- Straus, M. A., & Gelles, Richard J. (1990). "Physical Violence in American Families: Risk Factors and Adaptations to Violence in 8,145 Families". New Brunswick, NJ: Transaction Publications.
- Feld, S. L, & Straus, M. A. (1989). Escalation and Desistance of Wife Assault in Marriage. Criminology 27 (1), pp. 141-161.
- Kaufman Kantor, G., & Straus, M. A. (1987). The "Drunken Bum" Theory of Wife Beating. Social Problems, 34 (3), pp. 213-230.
- Straus, Murray A. (1979). "Measuring intra family conflict and violence: The Conflict Tactics Scale". Journal of Marriage and the Family, 41, pp. 75-88.
- The Online Books Page: Online Books by Murray A. Straus
- T.R.E. Lentze: Gewalt ist weiblich
- It is noteworthy that in Wikipedia only Richard James Gelles[wp] has an article and in the article Conflict tactics scale[wp] is explained in an extensive paragraph, why Murray is wrong.
- Arne Hoffmann: Häusliche Gewalt ist weiblich, Novo-Magazin 45, March/Abril 2000
- Murray A. Strauss: "Processes Explaining the Concealment and Distortion of Evidence on Gender Symmetry in Partner Violence", European Journal on Criminal Policy and Research 74 (13), pp. 227-232, 14 July 2007
- Richard J. Gelles, Murray Arnold Straus: Intimate violence, Simon and Schuster 1988, ISBN 978-0-671-61752-3, p. 39
- Jean Malone, Andrea Tyree, K. Daniel O'Leary: Generalization and Containment: Different Effects of Past Aggression for Wives and Husbands, Journal of Marriage and Family 51 (3), August 1989, pp. 687–697. Quote: Gelles (1980) suggested that the 'woozle' effect, first named by Houghton (1979), is operating in the cycle-of-violence area to magnify findings and to ignore peculiarities of sampling issues.
- Linda Nilsen: Father-daughter relationships: contemporary research and issues. Routledge Academic 2012, ISBN 978-1-84872-933-9, p. 4
- Donald D. Dutton, Kenneth Corvo: "Transforming a flawed policy: A call to revive psychology and science in domestic violence research and practice", Aggression and Violent Behavior 11 (5), 2006, p. 466
- Miriam K. Ehrensaft: "Intimate partner violence: Persistence of myths and implications for intervention". Children and Youth Services Review 30 (3), 2009, p. 279-286
- Richard J. Gelles, Murray Arnold Straus: Intimate violence. Simon and Schuster 1988, ISBN 978-0-671-61752-3, p. 28, chapter 2
- Murray A. Straus' website: Books
- Spare the Rod: Legal and Religious Challenges in Raising Children of the Book, Family Forum Event Featuring Murray A. Straus, October 6, 2004
- Website: pubpages.unh.edu/~mas2/
- Wikipedia has an article about Conflict tactics scale
- Erin Pizzey: Murray Straus on how domestic violence is not one-sided, A Voice for Men UK on 28 May 2013 (Erin Pizzey pays tribute to Murray Straus for his brave stance on the truth behind intimate partner abuse.)
- Prof. Murray Straus on Falsification of Domestic Violence Statistics (Conference on Violence, Conflict and Unity in the Family, at Ariel University, 29 April 2013) (Size: 48:26 min.)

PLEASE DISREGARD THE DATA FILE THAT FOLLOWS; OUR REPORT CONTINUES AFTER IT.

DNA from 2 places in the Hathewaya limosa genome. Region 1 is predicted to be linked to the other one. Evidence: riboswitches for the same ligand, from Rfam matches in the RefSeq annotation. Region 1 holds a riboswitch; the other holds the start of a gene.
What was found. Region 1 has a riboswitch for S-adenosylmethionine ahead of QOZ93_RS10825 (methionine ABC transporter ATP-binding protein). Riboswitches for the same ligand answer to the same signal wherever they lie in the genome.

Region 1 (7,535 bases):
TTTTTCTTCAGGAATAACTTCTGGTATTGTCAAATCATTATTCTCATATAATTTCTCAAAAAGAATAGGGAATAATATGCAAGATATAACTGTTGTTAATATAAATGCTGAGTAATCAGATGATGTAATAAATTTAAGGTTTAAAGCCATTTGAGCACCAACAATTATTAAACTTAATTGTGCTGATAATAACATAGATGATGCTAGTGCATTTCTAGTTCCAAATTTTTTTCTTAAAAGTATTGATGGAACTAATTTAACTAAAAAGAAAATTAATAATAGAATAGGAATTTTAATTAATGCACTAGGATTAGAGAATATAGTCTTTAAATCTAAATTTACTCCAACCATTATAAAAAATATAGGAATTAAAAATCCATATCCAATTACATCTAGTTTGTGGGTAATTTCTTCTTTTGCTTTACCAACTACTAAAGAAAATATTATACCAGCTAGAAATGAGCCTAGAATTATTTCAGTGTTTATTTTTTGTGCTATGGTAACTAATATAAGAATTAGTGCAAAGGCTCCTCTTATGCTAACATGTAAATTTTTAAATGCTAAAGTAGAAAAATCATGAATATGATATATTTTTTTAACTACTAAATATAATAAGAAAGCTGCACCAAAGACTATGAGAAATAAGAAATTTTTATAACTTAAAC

- Refuting 40 years of lies about domestic violence (Erin Pizzey in interview with Dean Esmay, talking about domestic violence and Murray A. Straus), A Voice for Men on December 19, 2012
- Spare the Rod: Legal and Religious Challenges in Raising Children of the Book (Uploaded on 16.07.2012) (Size: 28:42 min.) (Murray A. Straus shared highlights of his more than three decades of research at the Family Forum Series event. Since anger, aggression and violence are among the most frequent side-effects of punishment, The Reverend Dr. John Westerhoff, an Episcopal priest and theologian-in-residence at St Luke's Episcopal Church in Atlanta, recommended instead setting appropriate boundaries for children.)
- Research on Spanking (Uploaded on 26.11.2012) (Size: 3:31 min.) (Murray Straus, PhD and Elizabeth Gershoff, PhD who are nationally recognized researchers on Corporal Punishment talk about the what Science tells us about the long-term effects of spanking children.)
- Spare the Rod: Legal and Religious Challenges in Raising Children of the Book, October 6, 2004 (Family Forum Series 2004-2005)
- Murray Straus, University of New Hampshire (Abril 21, 2010) (Time: 5:47 min.)
- Presentation about partner violence (Conference in Sacramento, California, 2008) (Size: 56:30 min.) (Part 1 summarizes results from many studies which show that: (1) Women perpetrate and initiate physical attacks on partners at the same or higher rate as men. (2) Most partner violence is mutual. (3) Partner violence has multiple causes, only one of which is to preserve a patriarchal societal and family system. (4) Motives for partner violence are parallel for men and women. (5) Self-defense explains only a small percent of partner violence by women. (6) Men cause more fear and injury, but about a third of the injuries and deaths are inflicted by female partners. Part 2 provides empirical evidence that these research results are often denied, suppressed or misrepresented. This includes publications of the National Institute of Justice and scientific journals. Part 3 argues that ignoring this overwhelming evidence has crippled prevention and treatment programs and suggests ways in which prevention and treatment efforts might be improved by changing ideologically-based programs to programs based on evidence from the past 30 years of research.)